Make Art with Stuff


True or False: You need expensive art materials to make art? And the answer is: FALSE. False, False, FALSE!

Art doesn’t come from having fancy paints (though fancy paint is nice). Art is born when you put your creative mind (your imagination) to work (effort).

I bet you can create some fun arrangements using ONLY objects you have in or around your home right now. (Important note: As always, safety first! And please get permission before you collect things, and put them back just as you found them!)

Here are some examples that I made. Can you name all the objects? What can you make?





Hey, mini-Beep wants to try the skateboard, too! YES, you can also use stuffed animals, toys, Legos, blocks and so on as part of your artistic arrangements!


Can you also draw as part of your art? OF COURSE! Check out this awesome slideshow that art teacher Kimberly Mueller made of her 3-6th grade students’ found object illustrations:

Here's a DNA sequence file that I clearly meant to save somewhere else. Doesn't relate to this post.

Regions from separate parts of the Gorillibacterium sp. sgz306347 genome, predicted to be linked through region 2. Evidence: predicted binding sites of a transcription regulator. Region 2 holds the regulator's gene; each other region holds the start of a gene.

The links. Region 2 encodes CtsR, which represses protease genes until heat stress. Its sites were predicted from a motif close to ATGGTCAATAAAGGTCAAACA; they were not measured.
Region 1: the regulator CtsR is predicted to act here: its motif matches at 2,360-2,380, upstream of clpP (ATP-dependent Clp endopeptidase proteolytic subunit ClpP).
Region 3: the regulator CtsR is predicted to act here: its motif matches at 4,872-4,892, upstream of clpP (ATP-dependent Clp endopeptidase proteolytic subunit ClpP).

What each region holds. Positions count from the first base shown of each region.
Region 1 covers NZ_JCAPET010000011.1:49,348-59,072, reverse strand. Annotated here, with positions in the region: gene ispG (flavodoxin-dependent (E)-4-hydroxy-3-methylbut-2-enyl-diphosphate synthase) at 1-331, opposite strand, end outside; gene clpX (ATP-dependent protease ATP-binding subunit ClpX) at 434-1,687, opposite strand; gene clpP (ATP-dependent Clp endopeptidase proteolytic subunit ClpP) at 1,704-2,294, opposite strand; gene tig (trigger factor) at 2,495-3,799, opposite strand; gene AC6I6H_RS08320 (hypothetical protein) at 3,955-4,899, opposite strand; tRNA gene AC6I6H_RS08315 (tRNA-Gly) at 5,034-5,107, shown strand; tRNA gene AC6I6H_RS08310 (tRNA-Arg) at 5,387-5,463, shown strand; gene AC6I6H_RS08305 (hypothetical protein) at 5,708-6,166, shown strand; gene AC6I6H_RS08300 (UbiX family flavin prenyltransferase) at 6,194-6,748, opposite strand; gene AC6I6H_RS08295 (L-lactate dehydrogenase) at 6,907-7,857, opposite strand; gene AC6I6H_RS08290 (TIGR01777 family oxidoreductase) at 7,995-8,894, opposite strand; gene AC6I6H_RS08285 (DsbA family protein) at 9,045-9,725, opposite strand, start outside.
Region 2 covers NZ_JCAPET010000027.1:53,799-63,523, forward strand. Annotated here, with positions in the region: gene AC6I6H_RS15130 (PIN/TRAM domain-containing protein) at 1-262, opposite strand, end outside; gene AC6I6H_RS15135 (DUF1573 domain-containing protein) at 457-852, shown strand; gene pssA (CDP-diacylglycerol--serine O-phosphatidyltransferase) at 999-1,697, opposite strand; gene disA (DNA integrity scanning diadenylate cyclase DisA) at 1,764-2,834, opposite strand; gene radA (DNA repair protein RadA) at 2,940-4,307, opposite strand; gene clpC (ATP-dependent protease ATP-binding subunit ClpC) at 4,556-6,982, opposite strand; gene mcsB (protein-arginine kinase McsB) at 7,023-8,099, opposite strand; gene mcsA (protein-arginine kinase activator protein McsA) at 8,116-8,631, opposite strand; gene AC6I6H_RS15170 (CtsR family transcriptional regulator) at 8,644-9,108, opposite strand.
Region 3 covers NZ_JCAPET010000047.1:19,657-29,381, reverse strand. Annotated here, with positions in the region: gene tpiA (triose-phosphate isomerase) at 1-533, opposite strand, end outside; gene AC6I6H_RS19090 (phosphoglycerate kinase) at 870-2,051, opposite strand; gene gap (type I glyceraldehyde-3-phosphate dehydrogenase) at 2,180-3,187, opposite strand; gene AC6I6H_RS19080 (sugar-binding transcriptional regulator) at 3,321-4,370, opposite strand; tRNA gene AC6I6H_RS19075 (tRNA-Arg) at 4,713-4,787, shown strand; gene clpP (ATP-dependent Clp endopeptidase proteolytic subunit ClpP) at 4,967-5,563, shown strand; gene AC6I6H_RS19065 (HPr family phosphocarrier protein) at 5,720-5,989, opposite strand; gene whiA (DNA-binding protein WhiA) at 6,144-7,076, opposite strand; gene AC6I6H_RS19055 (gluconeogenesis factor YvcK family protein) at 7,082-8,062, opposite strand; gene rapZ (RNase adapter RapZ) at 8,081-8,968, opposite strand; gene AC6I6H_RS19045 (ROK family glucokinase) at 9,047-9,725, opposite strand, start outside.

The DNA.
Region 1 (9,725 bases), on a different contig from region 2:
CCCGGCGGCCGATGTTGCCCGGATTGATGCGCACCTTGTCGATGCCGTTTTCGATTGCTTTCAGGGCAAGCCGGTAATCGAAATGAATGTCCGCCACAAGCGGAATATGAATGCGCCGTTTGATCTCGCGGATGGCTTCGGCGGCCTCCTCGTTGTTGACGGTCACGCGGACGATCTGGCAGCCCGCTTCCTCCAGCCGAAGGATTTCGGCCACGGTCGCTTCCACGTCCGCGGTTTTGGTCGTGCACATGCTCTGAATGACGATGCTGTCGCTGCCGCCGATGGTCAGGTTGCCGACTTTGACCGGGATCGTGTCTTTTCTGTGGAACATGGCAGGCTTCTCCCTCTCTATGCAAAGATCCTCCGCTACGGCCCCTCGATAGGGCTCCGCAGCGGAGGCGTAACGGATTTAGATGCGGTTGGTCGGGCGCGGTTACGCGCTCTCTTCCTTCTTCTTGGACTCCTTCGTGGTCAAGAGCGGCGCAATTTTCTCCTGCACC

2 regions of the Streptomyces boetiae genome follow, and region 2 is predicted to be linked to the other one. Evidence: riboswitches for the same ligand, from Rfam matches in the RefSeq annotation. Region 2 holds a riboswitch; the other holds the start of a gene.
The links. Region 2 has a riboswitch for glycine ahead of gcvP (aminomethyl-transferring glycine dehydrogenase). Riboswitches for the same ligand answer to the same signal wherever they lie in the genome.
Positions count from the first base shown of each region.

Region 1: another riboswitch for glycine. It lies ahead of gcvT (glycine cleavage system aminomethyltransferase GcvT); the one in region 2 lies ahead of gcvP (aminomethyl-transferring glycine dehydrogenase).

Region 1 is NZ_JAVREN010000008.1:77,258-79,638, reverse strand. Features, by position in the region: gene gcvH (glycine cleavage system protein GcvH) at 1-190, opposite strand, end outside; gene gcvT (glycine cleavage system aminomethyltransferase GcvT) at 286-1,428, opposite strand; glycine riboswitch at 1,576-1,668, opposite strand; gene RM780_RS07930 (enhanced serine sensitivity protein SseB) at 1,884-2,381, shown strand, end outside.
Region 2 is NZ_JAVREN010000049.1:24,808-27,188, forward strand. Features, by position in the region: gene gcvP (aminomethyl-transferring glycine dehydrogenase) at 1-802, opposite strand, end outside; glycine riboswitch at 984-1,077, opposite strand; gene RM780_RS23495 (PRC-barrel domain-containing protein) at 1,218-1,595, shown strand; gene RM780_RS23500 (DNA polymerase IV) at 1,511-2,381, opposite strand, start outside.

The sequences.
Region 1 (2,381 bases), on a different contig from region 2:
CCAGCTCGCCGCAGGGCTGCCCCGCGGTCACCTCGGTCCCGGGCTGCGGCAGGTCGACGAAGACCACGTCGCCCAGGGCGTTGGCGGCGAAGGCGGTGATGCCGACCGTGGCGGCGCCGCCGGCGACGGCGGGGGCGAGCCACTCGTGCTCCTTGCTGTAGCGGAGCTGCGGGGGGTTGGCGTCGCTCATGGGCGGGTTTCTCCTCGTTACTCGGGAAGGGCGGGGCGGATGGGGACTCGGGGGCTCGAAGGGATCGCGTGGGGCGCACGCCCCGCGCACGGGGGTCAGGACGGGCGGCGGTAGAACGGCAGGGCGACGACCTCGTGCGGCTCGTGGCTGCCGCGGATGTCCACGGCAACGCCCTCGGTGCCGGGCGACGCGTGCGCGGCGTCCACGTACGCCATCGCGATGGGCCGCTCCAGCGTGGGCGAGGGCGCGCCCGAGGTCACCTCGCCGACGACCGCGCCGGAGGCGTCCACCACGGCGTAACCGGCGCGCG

Finally, what about natural objects, like rocks, shells, sticks and so on? GO FOR IT! One of my favorite artists in the world, Andy Goldsworthy, makes most of his art when he goes outside and is inspired by natural materials to arrange and build ephemeral sculptures (ephemeral means they aren’t meant to last). Here are a few of his artworks:



Pretty amazing, huh? Just remember: You can make art anywhere!

Always Be Creative and Have a Blast!

Beep Says Yay to You!


Another Art Blast soon….